Why Is This Happening to Me?
For the last eight seasons of the Dr. Phil show, viewers have followed the trials and tribulations of the Dr. Phil Family.
The youngest daughter, 19-year-old Katherine, has struggled with chronic abdominal pain for several years.
"It feels like someone is stabbing me with a knife," Katherine says. "It's very intense."
The famed psychologist turns to The Doctors to decipher Katherine's ailment and alleviate her pain. "We're sending you to the best of the best," Dr. Phil assures her.
A trip to the emergency room when Katherine was 13 revealed that the young teen suffers from kidney stones. Since then, Katherine's kidney pain has been debilitating.
The Doctors and Dr. Phil send Katherine to urologist Dr. Jennifer Anger at the UCLA Diagnostic Center for further testing.
The primary function of the kidneys is to remove waste products from the blood, regulate acid concentration and maintain the body's water balance by excreting urine.
Dr. Anger reveals Katherine's test results. Although Katherine has a small kidney stone and a small ovarian cyst, Dr. Anger says these two conditions are not the cause of Katherine's pain.
"I think we need to stop looking for a source of pain, because there's nothing bad going on," Dr. Anger says. "Katherine needs to be reassured that there's no malignancy, no cancer. What I think is safe to say is that she may have some nerve hypersensitivity in that area. Rather than continuing with invasive testing, I think we need to start transitioning and really treat her pain."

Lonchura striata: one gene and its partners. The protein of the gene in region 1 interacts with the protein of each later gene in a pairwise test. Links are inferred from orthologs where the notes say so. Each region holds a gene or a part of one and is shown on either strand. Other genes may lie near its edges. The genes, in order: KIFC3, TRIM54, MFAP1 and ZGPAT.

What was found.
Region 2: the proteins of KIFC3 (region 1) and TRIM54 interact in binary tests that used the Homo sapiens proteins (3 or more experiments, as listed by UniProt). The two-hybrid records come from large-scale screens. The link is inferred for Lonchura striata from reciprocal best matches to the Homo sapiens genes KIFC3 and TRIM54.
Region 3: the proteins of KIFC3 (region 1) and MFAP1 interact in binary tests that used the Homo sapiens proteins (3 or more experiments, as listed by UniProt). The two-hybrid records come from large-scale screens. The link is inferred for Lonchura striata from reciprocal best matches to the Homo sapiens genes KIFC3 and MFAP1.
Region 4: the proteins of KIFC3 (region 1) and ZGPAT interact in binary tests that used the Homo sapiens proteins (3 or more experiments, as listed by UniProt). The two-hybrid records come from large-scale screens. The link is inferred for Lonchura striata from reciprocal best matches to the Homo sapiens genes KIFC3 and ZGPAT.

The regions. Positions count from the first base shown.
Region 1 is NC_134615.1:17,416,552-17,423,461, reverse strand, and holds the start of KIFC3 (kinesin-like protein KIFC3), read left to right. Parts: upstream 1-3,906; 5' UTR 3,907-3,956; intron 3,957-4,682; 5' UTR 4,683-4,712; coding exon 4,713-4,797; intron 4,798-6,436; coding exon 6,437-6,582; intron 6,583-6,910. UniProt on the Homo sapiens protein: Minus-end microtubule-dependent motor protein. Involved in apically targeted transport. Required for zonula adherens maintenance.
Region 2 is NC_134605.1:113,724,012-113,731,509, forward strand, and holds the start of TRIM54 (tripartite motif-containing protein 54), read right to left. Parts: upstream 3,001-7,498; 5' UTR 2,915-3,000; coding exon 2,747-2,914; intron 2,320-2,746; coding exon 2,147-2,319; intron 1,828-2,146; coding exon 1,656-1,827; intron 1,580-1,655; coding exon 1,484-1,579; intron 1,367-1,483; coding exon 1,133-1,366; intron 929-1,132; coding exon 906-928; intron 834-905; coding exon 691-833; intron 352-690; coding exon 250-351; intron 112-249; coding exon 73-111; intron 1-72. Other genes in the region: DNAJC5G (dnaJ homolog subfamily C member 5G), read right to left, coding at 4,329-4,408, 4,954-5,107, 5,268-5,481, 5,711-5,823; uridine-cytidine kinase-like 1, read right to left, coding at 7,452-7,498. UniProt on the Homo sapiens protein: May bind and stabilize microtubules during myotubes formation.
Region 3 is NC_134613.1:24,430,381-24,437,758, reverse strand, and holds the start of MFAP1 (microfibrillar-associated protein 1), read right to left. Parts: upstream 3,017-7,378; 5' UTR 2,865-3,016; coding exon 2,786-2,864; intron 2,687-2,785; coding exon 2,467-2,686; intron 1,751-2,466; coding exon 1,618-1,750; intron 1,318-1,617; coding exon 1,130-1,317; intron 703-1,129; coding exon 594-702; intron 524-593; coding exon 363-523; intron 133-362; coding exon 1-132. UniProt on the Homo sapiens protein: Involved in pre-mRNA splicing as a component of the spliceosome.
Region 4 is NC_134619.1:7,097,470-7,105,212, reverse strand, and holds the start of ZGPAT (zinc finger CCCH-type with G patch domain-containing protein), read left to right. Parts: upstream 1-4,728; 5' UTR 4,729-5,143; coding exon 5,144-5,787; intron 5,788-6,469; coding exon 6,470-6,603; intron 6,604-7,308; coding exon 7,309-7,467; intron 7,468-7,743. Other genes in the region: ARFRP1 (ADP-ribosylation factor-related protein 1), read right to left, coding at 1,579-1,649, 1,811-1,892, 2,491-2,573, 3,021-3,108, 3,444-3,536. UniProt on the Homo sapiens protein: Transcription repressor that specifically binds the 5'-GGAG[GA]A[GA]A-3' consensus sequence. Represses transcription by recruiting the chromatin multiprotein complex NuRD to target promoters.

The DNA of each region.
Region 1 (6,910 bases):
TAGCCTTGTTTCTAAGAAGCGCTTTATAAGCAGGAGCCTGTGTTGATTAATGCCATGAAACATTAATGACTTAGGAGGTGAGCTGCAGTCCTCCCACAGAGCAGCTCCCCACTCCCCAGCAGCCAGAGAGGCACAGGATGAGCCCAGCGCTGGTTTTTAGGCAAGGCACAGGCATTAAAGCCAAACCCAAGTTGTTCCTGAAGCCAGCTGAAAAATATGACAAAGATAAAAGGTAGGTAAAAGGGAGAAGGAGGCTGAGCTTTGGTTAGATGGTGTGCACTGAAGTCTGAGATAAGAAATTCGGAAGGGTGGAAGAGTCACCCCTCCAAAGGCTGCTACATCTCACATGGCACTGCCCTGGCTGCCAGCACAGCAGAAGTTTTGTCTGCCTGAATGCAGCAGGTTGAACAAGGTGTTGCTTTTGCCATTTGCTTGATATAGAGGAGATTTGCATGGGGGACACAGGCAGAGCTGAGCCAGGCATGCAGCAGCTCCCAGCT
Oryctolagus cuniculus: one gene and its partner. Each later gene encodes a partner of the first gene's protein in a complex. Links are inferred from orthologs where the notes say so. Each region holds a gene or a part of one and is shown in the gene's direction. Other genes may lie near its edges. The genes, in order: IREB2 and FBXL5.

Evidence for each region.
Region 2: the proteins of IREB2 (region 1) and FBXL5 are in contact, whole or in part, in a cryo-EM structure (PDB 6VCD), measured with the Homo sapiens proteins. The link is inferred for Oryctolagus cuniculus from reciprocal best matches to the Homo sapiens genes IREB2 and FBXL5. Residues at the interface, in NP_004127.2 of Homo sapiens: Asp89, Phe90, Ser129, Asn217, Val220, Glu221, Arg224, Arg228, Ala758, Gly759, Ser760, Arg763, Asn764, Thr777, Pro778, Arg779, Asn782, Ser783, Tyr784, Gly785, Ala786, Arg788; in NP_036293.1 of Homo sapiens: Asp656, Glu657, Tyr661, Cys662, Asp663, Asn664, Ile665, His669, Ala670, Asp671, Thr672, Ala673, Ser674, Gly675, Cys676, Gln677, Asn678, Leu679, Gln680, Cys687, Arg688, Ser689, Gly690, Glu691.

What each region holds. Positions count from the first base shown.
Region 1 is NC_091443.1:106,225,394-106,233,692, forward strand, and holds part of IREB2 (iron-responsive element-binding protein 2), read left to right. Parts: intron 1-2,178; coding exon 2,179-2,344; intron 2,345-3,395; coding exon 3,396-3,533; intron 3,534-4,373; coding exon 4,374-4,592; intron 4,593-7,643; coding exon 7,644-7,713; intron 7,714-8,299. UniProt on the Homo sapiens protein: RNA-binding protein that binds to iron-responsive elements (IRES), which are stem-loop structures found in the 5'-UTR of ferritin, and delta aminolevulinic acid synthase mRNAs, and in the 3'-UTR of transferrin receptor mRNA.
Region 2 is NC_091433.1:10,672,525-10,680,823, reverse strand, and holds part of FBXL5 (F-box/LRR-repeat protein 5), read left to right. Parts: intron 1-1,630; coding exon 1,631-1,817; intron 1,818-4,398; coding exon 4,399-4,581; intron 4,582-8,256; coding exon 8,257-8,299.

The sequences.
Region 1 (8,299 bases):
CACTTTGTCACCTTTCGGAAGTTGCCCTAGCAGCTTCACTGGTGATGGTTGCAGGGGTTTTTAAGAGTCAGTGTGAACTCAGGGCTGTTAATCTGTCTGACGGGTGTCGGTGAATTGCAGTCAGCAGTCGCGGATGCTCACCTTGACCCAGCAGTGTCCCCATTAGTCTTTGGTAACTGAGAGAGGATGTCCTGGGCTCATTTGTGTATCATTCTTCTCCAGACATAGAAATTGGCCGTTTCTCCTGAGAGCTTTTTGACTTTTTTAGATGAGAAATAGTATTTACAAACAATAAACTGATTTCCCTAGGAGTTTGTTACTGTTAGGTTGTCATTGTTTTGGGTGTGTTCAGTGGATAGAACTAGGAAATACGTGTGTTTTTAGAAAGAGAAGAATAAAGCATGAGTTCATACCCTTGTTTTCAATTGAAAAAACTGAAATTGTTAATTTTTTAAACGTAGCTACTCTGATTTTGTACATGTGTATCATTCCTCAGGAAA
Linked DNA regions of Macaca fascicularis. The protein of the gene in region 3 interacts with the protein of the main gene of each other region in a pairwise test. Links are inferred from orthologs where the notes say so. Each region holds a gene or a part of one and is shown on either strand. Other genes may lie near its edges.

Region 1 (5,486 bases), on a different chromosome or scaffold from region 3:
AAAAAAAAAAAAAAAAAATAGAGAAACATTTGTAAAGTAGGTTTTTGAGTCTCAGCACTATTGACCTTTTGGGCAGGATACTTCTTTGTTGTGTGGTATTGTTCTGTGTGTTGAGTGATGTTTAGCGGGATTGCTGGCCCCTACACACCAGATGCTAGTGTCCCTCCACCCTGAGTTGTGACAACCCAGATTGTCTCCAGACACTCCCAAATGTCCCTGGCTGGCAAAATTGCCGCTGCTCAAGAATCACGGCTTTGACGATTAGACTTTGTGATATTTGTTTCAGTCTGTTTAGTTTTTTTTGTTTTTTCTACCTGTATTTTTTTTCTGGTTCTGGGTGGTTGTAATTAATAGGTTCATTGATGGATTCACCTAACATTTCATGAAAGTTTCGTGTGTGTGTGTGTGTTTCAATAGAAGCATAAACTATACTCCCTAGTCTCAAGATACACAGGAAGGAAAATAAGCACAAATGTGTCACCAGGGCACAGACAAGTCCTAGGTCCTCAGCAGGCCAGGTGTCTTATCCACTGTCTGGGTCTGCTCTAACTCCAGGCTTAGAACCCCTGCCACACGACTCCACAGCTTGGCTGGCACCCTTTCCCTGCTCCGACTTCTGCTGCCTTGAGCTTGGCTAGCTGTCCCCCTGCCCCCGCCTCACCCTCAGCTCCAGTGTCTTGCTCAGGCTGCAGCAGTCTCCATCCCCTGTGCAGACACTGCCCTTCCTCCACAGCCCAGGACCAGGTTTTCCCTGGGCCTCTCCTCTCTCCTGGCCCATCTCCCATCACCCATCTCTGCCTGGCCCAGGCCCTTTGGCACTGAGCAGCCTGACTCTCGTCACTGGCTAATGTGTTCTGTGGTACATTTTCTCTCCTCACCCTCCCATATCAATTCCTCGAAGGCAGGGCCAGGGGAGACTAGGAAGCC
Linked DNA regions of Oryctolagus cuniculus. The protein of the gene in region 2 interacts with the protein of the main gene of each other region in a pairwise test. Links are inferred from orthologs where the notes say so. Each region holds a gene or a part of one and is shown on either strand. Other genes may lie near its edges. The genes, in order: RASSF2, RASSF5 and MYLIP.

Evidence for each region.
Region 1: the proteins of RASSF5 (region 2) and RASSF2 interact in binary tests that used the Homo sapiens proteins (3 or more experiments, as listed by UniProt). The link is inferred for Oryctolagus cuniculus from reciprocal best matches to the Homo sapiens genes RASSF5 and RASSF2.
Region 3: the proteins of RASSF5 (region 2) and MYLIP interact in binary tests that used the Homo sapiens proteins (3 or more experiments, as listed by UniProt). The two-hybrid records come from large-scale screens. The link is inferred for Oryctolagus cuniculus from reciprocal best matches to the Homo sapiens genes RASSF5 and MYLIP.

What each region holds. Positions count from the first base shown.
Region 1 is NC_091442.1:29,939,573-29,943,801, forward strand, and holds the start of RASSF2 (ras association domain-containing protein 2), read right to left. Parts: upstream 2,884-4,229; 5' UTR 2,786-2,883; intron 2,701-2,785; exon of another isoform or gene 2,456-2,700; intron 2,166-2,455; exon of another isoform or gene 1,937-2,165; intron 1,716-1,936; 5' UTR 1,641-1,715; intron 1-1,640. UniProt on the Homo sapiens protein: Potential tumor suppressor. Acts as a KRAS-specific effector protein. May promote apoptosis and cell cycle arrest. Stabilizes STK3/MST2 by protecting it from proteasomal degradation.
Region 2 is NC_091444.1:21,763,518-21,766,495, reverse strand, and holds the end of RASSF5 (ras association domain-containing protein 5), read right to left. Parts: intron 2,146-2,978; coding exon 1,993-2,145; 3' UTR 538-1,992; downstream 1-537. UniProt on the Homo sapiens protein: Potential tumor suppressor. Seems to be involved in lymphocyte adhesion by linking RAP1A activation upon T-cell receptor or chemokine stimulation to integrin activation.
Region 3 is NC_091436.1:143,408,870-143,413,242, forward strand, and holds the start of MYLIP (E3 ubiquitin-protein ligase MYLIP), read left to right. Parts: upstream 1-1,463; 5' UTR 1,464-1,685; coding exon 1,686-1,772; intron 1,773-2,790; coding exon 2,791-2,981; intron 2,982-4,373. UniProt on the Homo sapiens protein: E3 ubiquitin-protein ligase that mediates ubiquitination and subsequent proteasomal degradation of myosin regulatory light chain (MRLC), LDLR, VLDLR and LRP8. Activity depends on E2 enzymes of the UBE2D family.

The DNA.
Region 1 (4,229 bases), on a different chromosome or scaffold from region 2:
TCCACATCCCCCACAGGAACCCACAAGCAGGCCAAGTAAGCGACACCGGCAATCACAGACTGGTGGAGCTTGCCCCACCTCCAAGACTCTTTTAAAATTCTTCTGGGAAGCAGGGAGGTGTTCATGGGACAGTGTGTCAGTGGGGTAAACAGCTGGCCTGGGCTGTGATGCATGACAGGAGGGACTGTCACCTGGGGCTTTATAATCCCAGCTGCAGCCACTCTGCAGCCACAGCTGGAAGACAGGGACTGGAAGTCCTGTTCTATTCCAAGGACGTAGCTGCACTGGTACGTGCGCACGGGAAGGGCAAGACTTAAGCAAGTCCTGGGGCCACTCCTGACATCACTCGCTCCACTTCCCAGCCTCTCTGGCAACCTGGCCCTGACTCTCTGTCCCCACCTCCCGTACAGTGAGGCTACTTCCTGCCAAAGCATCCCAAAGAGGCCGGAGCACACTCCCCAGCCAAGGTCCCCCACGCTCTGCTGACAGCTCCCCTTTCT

Many of the medications used to treat chronic pain fall under the category of tricyclic anti-depressants.
"I think depression and stress can certainly aggravate a pain syndrome in a major way," Dr. Phil notes. "In fact, neurologic pain and depression share some of the same neurological pathways and neurotransmitters."
The Doctors and Dr. Phil set Katherine up with pain management specialist Dr. Marla Golden in Jacksonville, Florida and will follow her progress.
All young girls will develop breast buds, or premature thelarche, at the onset of puberty. But what happens if your daughter develops them at 18 months? Jill calls in to The Doctors, worried about her 2-year-old daughter's breast buds.
Pediatrician Dr. Jim Sears explains that breast tissue can be stimulated by various conditions, such as hormone fluctuations in the mother, and once stimulated, the breasts will remain enlarged. Breast buds that develop before age 2 will eventually go away on their own.
"I see this a lot in my office, and it's always been no big deal," Dr. Jim reassures. "Usually if breast development is a sign of early puberty, it usually starts around age 2 or 3, not earlier."
In certain instances, if breast buds develop after age 2, it can be a precursor of precocious puberty, when a child enters puberty before age 7. Parents are advised to seek medical consultation to assess their child's case.
"There are no real great receptor cells for the in between," ophthalmologist Dr. Gregg Feinerman explains. "They both contribute, but they don't contribute at 100 percent."
Most people's vision at dusk will diminish slightly, but if someone has severe difficulty seeing at dusk, it may be an indicator of a more serious condition. Doctors recommend an eye exam with an ophthalmologist every year.
Medications during Pregnancy
If you're pregnant, be sure to consult your doctor before taking any medications.The following are general guidelines:
• Acetaminophen for a fever
• Saline drops
• Pseudoephedrine for a stuffy nose
*Make sure to avoid pseudoephedrine during the first trimester because it may cause problems with the fetus' digestive system